In chemistry, inherent chirality is a property of asymmetry in molecules arising, not from a stereogenic or chiral center, but from a twisting of the molecule in 3-D space. The term was first coined by Volker Boehmer in a 1994 review, to describe the chirality of calixarenes arising from their non-planar structure in 3-D space.
This phenomenon was described as resulting from "the absence of a place of symmetry or an inversion center in the molecule as a whole". Boehmer further explains this phenomenon by suggesting that if an inherently chiral calixarene macrocycle were opened up it would produce an "achiral linear molecule". There are two commonly used notations to describe a molecules inherent chirality: cR/cS (arising from the notation used for classically chiral compounds, with c denoting curvature) and P/M.[irrelevant citation] Inherently chiral molecules, like their classically chiral counterparts, can be used in chiral host–guest chemistry, enantioselective synthesis, and other applications. There are naturally occurring inherently chiral molecules as well. Retinal, a chromophore in rhodopsin. exists in solution as a racemic pair of enantiomers due to the curvature of an achiral polyene chain.
After creating a series of traditionally chiral calixarenes (through the addition of a chiral substituent group on the top or bottom rim of the macrocycle,) the first inherently chiral calixarenes were synthesized in 1982, though the molecules were not yet described as such. The inherently chiral calixarenes featured an XXYZ or WXYZ substitution pattern, such that the planar representation of the molecule does not show any chirality, and if the macrocycle were to be broken open, this would produce an achiral linear molecule. The chirality in these calixarenes is instead derived from the curvature of the molecule in space.
Due to the initial lack of a formal definition after the initial conception, the term inherent chirality was utilized to describe a variety of chiral molecules that don't fall into other defined chirality types. The first fully formulated definition of inherent chirality was published in 2004 by Mandolini and Schiaffino, (and later modified by Szumna):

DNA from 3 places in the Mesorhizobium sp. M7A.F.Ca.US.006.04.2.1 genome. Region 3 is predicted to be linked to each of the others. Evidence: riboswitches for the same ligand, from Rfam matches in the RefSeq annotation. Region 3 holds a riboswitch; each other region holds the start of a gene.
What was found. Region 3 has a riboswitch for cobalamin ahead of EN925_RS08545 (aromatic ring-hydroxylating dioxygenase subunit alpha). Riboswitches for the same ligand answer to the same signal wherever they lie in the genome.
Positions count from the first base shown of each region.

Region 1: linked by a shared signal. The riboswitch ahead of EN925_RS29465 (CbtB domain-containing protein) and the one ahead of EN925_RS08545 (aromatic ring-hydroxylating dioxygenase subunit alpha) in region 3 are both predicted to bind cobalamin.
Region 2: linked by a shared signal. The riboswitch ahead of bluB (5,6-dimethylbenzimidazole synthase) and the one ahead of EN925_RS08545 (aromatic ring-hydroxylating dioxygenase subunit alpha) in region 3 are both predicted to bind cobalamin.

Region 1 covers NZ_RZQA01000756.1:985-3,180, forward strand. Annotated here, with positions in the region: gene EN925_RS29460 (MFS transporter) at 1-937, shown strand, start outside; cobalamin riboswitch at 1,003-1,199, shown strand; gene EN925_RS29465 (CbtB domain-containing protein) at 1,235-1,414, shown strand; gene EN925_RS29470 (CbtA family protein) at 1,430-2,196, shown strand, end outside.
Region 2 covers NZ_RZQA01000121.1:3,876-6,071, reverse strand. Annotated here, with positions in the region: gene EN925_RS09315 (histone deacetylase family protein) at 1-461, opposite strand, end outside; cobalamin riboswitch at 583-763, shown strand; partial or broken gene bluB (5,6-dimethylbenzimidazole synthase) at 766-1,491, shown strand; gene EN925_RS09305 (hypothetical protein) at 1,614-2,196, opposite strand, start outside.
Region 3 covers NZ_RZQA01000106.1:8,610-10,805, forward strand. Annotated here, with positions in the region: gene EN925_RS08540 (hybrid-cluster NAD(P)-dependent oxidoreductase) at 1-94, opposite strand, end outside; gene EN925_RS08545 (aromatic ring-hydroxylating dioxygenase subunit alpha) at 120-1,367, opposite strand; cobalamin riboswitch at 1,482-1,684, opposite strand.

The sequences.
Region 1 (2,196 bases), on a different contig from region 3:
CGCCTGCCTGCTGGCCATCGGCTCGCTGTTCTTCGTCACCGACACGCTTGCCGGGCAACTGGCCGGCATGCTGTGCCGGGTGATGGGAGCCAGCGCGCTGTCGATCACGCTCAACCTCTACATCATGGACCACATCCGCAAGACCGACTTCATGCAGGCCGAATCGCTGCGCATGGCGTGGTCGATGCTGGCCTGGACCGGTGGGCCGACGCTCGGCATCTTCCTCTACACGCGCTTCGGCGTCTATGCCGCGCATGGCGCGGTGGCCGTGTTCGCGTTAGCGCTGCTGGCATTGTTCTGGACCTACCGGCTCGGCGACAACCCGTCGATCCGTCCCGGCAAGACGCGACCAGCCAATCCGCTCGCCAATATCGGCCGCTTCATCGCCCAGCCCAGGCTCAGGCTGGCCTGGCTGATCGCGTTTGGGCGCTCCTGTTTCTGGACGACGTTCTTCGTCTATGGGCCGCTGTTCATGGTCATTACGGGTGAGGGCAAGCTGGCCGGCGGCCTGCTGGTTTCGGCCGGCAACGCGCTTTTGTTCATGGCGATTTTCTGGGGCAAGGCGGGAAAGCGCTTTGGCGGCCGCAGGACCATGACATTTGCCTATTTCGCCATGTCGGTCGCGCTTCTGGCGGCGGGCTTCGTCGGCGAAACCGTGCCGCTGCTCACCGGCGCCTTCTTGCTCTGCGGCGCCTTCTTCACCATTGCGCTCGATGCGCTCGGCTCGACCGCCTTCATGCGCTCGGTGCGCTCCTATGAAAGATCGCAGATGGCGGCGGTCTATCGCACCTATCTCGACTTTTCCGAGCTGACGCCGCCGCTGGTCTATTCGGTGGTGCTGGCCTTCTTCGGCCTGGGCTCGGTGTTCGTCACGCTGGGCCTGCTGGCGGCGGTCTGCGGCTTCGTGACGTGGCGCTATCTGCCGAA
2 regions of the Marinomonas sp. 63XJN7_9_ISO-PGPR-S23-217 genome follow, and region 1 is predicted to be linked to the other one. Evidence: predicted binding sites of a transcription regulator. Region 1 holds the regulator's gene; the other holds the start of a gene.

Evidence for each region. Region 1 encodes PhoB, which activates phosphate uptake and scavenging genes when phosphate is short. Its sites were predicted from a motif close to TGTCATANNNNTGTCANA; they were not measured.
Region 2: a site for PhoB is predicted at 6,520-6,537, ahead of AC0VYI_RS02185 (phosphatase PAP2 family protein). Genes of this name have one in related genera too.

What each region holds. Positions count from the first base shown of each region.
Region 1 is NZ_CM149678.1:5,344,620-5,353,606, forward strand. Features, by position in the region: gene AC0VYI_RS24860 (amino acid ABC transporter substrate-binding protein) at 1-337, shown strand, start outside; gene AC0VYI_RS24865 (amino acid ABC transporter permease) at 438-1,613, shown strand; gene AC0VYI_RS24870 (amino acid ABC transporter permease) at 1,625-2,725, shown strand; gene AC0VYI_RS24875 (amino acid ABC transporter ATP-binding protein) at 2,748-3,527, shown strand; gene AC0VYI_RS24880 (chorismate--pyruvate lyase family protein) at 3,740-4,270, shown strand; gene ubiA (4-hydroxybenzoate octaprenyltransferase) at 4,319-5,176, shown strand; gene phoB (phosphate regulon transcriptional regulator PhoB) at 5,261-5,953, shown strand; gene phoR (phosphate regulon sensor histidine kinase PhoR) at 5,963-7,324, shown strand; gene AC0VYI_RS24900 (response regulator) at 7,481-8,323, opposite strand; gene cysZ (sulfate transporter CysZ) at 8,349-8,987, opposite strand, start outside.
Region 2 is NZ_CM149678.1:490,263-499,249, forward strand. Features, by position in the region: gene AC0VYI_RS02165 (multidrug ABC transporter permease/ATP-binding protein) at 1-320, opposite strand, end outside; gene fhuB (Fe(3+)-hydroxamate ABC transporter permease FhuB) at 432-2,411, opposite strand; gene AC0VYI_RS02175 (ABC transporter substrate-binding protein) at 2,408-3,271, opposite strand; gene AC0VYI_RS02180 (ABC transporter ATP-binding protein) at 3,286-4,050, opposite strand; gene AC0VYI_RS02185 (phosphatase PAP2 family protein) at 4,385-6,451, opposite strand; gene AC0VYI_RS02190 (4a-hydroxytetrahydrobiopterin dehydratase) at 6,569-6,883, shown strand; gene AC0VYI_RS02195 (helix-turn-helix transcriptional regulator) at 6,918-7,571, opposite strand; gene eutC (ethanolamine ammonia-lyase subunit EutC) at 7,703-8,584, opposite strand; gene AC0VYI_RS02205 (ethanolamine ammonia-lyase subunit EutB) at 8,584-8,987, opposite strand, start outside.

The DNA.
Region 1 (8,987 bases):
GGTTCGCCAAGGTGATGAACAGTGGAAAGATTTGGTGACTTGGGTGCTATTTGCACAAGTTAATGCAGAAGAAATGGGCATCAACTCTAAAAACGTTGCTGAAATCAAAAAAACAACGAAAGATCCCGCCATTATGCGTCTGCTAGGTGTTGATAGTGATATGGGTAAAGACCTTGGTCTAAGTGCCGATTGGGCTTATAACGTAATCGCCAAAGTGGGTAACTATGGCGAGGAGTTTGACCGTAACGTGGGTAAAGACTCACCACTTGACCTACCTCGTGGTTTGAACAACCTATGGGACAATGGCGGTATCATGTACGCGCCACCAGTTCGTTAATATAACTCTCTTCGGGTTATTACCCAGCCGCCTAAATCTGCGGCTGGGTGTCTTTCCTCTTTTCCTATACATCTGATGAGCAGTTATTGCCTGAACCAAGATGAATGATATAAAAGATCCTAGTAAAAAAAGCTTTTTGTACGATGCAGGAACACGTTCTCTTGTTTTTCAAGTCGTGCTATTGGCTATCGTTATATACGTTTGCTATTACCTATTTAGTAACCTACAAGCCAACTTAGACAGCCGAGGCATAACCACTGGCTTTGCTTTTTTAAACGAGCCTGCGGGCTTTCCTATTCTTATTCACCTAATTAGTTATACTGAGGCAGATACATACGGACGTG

inherent chirality arises from the introduction of a curvature in an ideal planar structure that is devoid of perpendicular symmetry planes in its bidimensional representation.
Inherent chirality has been known by a variety of names in the literature including bowl chirality (in fullerene fragments), intrinsic chirality, helicity (see section 3a) residual enantiomers (as applied to sterically hindered molecular propellers,) and cyclochirality (though this is often considered to be a more specific example and cannot be applied to all inherently chiral molecules).
A simple example of inherent chirality is that of corannulene commonly referred to as "bowl chirality" in the literature. The chirality of an unsubstituted corranulene (containing no classic stereogenic centers) cannot be seen in a 2D representation, but becomes clear when a 3D representation is evoked, as the C5 symmetry of corranulenes provides the molecules with a source of chirality (figure 2.) Racemization of these molecules is possible through an inversion of curvature, though some inherently chiral molecules have inversion barriers comparable to a classic chiral center.
Some inherently chiral molecules contain chirality planes, or planes within a given molecules across which the molecule is dissymmetric. Paracyclophanes often contain chiral planes if the bridge across the phenylene unit is short enough, or if the phenylene contains another substituent, not in the bridge, that hinders rotation of the phenylene unit.
Similar to chirality planes, chirality axes arise from an axis about which the spatial arrangement of substituents creates chirality. This can be seen in helical molecules (see section 3a) as well as some alkenes.
Spiro compounds (compounds with a twisted structure of two or more rings) can have inherent chirality at the spiroatom, due to the twisting of the achiral ring system.
Inherently chiral alkenes have been synthesized through the use of a "buckle" where in an achiral, linear alkene is forced into a chiral conformation. Alkenes have no classical chirality, so generally, an external stereogenic center must be introduced. However, by locking the alkene into a conformation through the use of an achiral buckle allows for the creation of an inherently chiral alkene. Inherently chiral alkenes have been synthesized through the use of dialkoxysilanes, with a large enough racemization barrier that enantiomers have been isolated.